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Family Recalls Spirit of Slain Southland Soldier

The Army reservist was killed when a grenade struck the ambulance he was in.

June 22, 2003|Hilda Munoz | Times Staff Writer

Spc. Paul T. Nakamura joined the Army Reserves against his father's wishes because he was a proud American, family and friends said on Saturday while remembering the gregarious 21-year-old killed in Iraq last week.

"One day he said, 'Mom, Dad, I'm so proud I was born in the United States," said his mother, Yoko, 55.

He was assigned to the 437th Medical Company, based in Colorado Springs, Colo. Nakamura was deployed to the Middle East in February.

The Santa Fe Springs native was killed Thursday when the ambulance he was in was struck by a rocket-propelled grenade in Al Iskandariyah, officials said.

At a memorial at his parents' home, Nakamura's family and friends also recalled his antics with laughter.

His father remembered an incident during camp with the Boy Scouts when his son and a few friends were riding bikes down a steep hill. The other boys pressed their brakes to slow down, but not Nakamura.

"He pedaled on the hill, and he met a tree," said Paul Nakamura, 60.

Candles on the coffee table flickered next to a framed portrait of Nakamura in his uniform. Other pictures taken of him and his family were scattered nearby.

"He was a rascal -- you would tell him not to do something, and he would do it anyway," said his sister, Pearl Nakamura, 23. She spent a lot of time with her brother, shooting pool, bowling and swimming. They were only one grade apart at Santa Fe High School.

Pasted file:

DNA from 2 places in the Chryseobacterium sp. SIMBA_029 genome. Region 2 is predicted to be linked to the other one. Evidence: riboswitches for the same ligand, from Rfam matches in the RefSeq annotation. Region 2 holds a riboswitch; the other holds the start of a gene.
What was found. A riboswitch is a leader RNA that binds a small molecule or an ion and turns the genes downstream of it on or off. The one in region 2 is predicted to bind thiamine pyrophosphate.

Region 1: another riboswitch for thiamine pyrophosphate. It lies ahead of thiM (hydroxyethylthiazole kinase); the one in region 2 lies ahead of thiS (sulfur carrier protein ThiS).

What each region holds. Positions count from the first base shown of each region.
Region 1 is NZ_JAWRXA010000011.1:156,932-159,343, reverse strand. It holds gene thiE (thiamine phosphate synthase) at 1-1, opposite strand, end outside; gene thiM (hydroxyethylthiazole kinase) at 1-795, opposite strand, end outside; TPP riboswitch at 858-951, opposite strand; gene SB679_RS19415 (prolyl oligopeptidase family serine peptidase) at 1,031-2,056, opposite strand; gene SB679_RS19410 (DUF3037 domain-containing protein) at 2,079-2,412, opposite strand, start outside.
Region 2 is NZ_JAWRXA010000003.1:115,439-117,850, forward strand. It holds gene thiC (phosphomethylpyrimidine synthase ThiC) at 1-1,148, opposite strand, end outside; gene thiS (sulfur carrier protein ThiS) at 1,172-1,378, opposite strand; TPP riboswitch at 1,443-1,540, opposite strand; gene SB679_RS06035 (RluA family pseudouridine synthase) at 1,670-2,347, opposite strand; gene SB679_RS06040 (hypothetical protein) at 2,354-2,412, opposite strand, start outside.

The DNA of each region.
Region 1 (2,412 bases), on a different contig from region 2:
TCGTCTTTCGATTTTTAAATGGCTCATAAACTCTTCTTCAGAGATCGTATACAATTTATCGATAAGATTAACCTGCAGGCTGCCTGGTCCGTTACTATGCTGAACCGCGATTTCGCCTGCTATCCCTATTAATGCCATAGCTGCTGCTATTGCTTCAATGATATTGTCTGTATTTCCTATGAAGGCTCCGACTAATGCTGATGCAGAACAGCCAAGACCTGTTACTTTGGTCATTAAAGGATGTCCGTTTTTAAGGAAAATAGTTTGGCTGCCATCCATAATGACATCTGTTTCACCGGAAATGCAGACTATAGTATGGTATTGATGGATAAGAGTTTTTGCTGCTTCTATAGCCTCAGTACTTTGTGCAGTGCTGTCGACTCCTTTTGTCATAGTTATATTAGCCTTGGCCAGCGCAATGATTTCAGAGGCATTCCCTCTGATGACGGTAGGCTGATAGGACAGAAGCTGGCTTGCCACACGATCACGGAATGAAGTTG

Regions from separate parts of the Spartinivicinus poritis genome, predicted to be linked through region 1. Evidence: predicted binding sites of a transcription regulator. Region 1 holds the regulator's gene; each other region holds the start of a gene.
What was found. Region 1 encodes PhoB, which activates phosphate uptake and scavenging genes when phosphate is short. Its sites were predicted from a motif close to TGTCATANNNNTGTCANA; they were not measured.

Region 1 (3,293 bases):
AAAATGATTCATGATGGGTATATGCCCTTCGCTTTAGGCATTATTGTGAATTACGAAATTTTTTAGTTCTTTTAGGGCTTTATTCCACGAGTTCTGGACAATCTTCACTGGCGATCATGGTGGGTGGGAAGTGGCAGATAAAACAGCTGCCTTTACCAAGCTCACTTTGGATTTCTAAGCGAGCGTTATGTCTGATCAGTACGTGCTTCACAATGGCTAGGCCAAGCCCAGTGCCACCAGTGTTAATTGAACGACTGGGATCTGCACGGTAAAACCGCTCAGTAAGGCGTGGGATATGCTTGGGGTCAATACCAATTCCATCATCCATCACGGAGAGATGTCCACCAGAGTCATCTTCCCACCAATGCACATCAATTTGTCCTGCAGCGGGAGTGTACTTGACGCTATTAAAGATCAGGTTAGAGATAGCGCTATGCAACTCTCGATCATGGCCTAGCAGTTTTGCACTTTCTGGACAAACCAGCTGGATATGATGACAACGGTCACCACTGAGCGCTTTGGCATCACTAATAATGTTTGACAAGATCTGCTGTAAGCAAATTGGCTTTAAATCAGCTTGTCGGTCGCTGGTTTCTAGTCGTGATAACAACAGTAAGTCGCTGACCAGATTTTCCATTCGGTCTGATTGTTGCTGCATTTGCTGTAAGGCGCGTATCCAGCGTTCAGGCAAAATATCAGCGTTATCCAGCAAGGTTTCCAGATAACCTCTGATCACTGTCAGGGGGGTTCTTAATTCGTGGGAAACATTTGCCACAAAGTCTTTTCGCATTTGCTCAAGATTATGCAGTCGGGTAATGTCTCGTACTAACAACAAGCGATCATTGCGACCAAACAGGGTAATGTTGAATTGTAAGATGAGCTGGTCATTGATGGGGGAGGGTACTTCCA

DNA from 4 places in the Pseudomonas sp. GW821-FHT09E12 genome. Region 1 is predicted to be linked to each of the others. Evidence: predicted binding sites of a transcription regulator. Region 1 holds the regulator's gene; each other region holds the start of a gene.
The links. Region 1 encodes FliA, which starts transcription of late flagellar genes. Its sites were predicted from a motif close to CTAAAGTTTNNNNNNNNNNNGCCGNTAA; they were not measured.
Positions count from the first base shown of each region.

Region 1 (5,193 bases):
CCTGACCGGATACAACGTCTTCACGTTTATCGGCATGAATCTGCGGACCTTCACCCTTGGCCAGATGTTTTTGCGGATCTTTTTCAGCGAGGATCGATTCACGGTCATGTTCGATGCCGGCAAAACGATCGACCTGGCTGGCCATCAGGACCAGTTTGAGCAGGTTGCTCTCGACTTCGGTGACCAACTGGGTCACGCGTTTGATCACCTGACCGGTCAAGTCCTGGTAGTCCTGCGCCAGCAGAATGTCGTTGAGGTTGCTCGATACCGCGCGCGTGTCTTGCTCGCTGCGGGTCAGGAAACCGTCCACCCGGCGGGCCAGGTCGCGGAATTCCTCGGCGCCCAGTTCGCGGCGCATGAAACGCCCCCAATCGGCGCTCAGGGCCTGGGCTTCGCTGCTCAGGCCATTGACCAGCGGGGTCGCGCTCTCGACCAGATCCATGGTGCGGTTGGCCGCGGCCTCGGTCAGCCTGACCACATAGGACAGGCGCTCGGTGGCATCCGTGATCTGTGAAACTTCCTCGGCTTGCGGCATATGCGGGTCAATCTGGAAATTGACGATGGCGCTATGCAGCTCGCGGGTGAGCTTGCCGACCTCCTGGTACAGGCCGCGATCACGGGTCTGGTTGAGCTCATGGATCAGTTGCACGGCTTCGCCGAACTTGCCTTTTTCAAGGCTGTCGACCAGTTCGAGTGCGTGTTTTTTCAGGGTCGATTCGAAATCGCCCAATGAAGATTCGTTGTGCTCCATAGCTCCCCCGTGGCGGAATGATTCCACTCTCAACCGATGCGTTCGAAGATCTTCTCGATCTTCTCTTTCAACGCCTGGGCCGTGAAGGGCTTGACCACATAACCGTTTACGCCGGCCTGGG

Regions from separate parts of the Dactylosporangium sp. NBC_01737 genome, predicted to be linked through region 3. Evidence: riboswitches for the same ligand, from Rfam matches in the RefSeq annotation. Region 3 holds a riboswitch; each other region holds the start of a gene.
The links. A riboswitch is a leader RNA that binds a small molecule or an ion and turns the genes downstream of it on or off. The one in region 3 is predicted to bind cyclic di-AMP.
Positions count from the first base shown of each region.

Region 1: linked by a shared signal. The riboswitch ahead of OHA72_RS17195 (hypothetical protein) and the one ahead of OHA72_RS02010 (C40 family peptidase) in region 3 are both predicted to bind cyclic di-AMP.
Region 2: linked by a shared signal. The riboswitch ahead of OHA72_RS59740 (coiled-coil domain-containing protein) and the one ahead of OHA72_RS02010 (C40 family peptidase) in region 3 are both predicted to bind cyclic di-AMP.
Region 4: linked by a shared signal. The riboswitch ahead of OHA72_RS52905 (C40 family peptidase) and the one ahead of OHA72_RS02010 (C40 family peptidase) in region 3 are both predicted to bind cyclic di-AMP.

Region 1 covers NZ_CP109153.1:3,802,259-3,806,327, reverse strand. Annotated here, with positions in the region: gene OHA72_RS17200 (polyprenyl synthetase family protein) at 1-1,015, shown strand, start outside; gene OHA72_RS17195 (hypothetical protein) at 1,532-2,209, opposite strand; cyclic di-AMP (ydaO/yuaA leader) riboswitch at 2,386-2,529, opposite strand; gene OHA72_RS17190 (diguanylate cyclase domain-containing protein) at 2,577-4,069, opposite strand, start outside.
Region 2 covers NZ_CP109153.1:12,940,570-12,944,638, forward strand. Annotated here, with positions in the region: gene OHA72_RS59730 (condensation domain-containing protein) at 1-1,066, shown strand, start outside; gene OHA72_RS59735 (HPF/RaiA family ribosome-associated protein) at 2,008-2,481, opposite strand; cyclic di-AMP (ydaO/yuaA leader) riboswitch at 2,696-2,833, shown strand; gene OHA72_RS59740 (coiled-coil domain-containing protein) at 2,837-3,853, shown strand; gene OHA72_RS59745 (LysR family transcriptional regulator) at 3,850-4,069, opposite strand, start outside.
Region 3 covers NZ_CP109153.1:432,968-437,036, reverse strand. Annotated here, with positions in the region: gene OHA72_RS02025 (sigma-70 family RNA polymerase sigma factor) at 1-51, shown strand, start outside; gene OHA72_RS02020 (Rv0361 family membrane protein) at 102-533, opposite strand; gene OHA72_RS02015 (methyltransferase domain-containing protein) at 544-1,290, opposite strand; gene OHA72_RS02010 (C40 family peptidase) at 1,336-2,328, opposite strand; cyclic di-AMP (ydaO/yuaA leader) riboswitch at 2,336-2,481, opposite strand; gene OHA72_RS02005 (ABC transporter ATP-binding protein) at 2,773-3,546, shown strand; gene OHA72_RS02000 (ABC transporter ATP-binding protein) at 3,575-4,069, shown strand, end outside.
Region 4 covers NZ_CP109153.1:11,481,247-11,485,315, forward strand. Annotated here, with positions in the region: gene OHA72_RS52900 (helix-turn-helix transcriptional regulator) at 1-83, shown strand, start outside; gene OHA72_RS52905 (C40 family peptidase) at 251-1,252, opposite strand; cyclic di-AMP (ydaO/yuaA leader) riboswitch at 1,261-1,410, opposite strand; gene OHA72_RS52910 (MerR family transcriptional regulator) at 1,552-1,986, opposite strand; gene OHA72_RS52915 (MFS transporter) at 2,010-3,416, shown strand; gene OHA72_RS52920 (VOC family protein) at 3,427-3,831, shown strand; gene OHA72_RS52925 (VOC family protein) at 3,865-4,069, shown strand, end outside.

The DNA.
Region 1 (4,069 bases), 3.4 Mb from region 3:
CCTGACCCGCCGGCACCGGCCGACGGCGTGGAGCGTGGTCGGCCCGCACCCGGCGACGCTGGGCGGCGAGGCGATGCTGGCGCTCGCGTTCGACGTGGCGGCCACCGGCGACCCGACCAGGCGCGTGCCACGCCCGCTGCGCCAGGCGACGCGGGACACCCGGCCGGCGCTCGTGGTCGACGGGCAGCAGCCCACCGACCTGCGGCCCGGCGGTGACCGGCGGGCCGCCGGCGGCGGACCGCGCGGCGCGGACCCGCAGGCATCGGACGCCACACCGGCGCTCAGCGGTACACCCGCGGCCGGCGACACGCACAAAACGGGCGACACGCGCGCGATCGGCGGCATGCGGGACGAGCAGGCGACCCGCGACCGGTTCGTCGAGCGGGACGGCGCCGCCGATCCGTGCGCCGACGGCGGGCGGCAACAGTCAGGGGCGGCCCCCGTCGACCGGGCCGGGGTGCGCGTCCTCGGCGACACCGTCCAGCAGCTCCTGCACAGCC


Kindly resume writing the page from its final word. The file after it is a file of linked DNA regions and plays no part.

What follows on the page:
"We got in trouble together," she said.

A passionate swimmer, Nakamura was a lifeguard and had taught swimming at the Santa Fe Springs Aquatic Center since he was 17 and belonged to the high school water polo team, Pearl Nakamura said.

Before he left, "we had a party almost every night, because we didn't know when he was leaving," she said.

"Every time we'd say goodbye to him, we'd see him the following week," said a friend, Nick Costantino, 82.

The last time the family spoke to Nakamura was on Father's Day.

"The first thing he told me was that he had showered and had steak for dinner -- we know he was lying," his father said.

"He didn't want us to worry."

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